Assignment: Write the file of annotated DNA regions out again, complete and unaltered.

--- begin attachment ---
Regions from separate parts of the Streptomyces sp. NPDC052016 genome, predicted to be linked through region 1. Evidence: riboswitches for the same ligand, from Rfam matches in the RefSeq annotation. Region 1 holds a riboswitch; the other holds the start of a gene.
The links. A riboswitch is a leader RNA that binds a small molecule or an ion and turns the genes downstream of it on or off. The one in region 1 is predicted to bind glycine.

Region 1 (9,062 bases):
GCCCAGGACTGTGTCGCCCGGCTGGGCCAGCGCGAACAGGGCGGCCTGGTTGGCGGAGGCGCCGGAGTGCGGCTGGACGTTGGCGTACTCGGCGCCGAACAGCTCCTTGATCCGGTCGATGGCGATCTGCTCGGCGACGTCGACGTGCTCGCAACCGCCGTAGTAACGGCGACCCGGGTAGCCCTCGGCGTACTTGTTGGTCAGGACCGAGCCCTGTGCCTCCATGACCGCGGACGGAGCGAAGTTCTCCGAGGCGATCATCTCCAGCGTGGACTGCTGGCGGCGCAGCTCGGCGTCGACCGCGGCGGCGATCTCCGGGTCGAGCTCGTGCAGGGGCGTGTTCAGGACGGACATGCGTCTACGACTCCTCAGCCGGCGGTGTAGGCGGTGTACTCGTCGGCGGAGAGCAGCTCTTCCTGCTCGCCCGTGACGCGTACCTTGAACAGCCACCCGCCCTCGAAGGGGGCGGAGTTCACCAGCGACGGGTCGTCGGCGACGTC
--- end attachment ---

Regions from separate parts of the Streptomyces sp. NPDC052016 genome, predicted to be linked through region 1. Evidence: riboswitches for the same ligand, from Rfam matches in the RefSeq annotation. Region 1 holds a riboswitch; the other holds the start of a gene.
The links. A riboswitch is a leader RNA that binds a small molecule or an ion and turns the genes downstream of it on or off. The one in region 1 is predicted to bind glycine.

Region 1 (9,062 bases):
GCCCAGGACTGTGTCGCCCGGCTGGGCCAGCGCGAACAGGGCGGCCTGGTTGGCGGAGGCGCCGGAGTGCGGCTGGACGTTGGCGTACTCGGCGCCGAACAGCTCCTTGATCCGGTCGATGGCGATCTGCTCGGCGACGTCGACGTGCTCGCAACCGCCGTAGTAACGGCGACCCGGGTAGCCCTCGGCGTACTTGTTGGTCAGGACCGAGCCCTGTGCCTCCATGACCGCGGACGGAGCGAAGTTCTCCGAGGCGATCATCTCCAGCGTGGACTGCTGGCGGCGCAGCTCGGCGTCGACCGCGGCGGCGATCTCCGGGTCGAGCTCGTGCAGGGGCGTGTTCAGGACGGACATGCGTCTACGACTCCTCAGCCGGCGGTGTAGGCGGTGTACTCGTCGGCGGAGAGCAGCTCTTCCTGCTCGCCCGTGACGCGTACCTTGAACAGCCACCCGCCCTCGAAGGGGGCGGAGTTCACCAGCGACGGGTCGTCGGCGACGTC